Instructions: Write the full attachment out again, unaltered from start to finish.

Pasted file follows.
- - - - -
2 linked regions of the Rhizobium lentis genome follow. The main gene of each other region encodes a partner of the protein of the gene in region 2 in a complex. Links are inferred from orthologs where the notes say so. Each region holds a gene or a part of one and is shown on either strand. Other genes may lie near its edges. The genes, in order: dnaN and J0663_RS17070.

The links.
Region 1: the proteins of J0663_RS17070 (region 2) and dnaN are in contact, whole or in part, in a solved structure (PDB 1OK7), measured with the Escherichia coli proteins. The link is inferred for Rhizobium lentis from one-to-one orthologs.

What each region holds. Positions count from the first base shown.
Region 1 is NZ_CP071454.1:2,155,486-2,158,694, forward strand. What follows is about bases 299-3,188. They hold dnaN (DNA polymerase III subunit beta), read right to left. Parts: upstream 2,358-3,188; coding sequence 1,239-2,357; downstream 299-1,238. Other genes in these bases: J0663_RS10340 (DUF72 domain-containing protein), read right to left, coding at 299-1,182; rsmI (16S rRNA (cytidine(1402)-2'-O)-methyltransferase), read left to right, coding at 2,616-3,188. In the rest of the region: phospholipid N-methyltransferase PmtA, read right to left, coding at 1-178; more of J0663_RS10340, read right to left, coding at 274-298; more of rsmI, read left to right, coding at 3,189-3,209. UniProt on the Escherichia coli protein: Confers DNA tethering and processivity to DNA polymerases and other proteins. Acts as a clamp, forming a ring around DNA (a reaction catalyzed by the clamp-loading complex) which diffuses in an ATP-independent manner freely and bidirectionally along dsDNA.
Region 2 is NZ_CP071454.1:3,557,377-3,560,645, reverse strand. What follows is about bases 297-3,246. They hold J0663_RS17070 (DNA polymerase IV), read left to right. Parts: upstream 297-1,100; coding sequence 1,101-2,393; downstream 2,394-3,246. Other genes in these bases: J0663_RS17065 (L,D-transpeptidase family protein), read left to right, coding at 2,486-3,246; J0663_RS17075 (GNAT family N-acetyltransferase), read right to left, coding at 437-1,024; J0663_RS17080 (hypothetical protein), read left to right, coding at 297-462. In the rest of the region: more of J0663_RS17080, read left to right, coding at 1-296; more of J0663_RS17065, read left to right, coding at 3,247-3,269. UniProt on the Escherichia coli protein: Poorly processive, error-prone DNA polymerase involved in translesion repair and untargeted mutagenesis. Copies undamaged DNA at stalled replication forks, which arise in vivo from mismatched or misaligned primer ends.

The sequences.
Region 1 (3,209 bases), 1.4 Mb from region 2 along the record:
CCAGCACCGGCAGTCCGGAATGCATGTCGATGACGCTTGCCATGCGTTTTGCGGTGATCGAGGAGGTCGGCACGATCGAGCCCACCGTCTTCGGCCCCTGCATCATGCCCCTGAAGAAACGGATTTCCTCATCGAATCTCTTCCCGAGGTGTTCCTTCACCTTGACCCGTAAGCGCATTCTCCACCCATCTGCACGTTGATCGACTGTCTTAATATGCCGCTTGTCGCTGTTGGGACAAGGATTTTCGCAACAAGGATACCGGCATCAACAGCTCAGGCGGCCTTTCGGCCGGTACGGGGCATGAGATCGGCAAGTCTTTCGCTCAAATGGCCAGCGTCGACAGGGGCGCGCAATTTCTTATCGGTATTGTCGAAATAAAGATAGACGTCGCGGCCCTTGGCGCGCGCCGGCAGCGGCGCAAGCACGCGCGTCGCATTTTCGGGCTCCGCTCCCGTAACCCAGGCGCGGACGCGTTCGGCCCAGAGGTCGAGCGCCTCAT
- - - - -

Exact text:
2 linked regions of the Rhizobium lentis genome follow. The main gene of each other region encodes a partner of the protein of the gene in region 2 in a complex. Links are inferred from orthologs where the notes say so. Each region holds a gene or a part of one and is shown on either strand. Other genes may lie near its edges. The genes, in order: dnaN and J0663_RS17070.

The links.
Region 1: the proteins of J0663_RS17070 (region 2) and dnaN are in contact, whole or in part, in a solved structure (PDB 1OK7), measured with the Escherichia coli proteins. The link is inferred for Rhizobium lentis from one-to-one orthologs.

What each region holds. Positions count from the first base shown.
Region 1 is NZ_CP071454.1:2,155,486-2,158,694, forward strand. What follows is about bases 299-3,188. They hold dnaN (DNA polymerase III subunit beta), read right to left. Parts: upstream 2,358-3,188; coding sequence 1,239-2,357; downstream 299-1,238. Other genes in these bases: J0663_RS10340 (DUF72 domain-containing protein), read right to left, coding at 299-1,182; rsmI (16S rRNA (cytidine(1402)-2'-O)-methyltransferase), read left to right, coding at 2,616-3,188. In the rest of the region: phospholipid N-methyltransferase PmtA, read right to left, coding at 1-178; more of J0663_RS10340, read right to left, coding at 274-298; more of rsmI, read left to right, coding at 3,189-3,209. UniProt on the Escherichia coli protein: Confers DNA tethering and processivity to DNA polymerases and other proteins. Acts as a clamp, forming a ring around DNA (a reaction catalyzed by the clamp-loading complex) which diffuses in an ATP-independent manner freely and bidirectionally along dsDNA.
Region 2 is NZ_CP071454.1:3,557,377-3,560,645, reverse strand. What follows is about bases 297-3,246. They hold J0663_RS17070 (DNA polymerase IV), read left to right. Parts: upstream 297-1,100; coding sequence 1,101-2,393; downstream 2,394-3,246. Other genes in these bases: J0663_RS17065 (L,D-transpeptidase family protein), read left to right, coding at 2,486-3,246; J0663_RS17075 (GNAT family N-acetyltransferase), read right to left, coding at 437-1,024; J0663_RS17080 (hypothetical protein), read left to right, coding at 297-462. In the rest of the region: more of J0663_RS17080, read left to right, coding at 1-296; more of J0663_RS17065, read left to right, coding at 3,247-3,269. UniProt on the Escherichia coli protein: Poorly processive, error-prone DNA polymerase involved in translesion repair and untargeted mutagenesis. Copies undamaged DNA at stalled replication forks, which arise in vivo from mismatched or misaligned primer ends.

The sequences.
Region 1 (3,209 bases), 1.4 Mb from region 2 along the record:
CCAGCACCGGCAGTCCGGAATGCATGTCGATGACGCTTGCCATGCGTTTTGCGGTGATCGAGGAGGTCGGCACGATCGAGCCCACCGTCTTCGGCCCCTGCATCATGCCCCTGAAGAAACGGATTTCCTCATCGAATCTCTTCCCGAGGTGTTCCTTCACCTTGACCCGTAAGCGCATTCTCCACCCATCTGCACGTTGATCGACTGTCTTAATATGCCGCTTGTCGCTGTTGGGACAAGGATTTTCGCAACAAGGATACCGGCATCAACAGCTCAGGCGGCCTTTCGGCCGGTACGGGGCATGAGATCGGCAAGTCTTTCGCTCAAATGGCCAGCGTCGACAGGGGCGCGCAATTTCTTATCGGTATTGTCGAAATAAAGATAGACGTCGCGGCCCTTGGCGCGCGCCGGCAGCGGCGCAAGCACGCGCGTCGCATTTTCGGGCTCCGCTCCCGTAACCCAGGCGCGGACGCGTTCGGCCCAGAGGTCGAGCGCCTCAT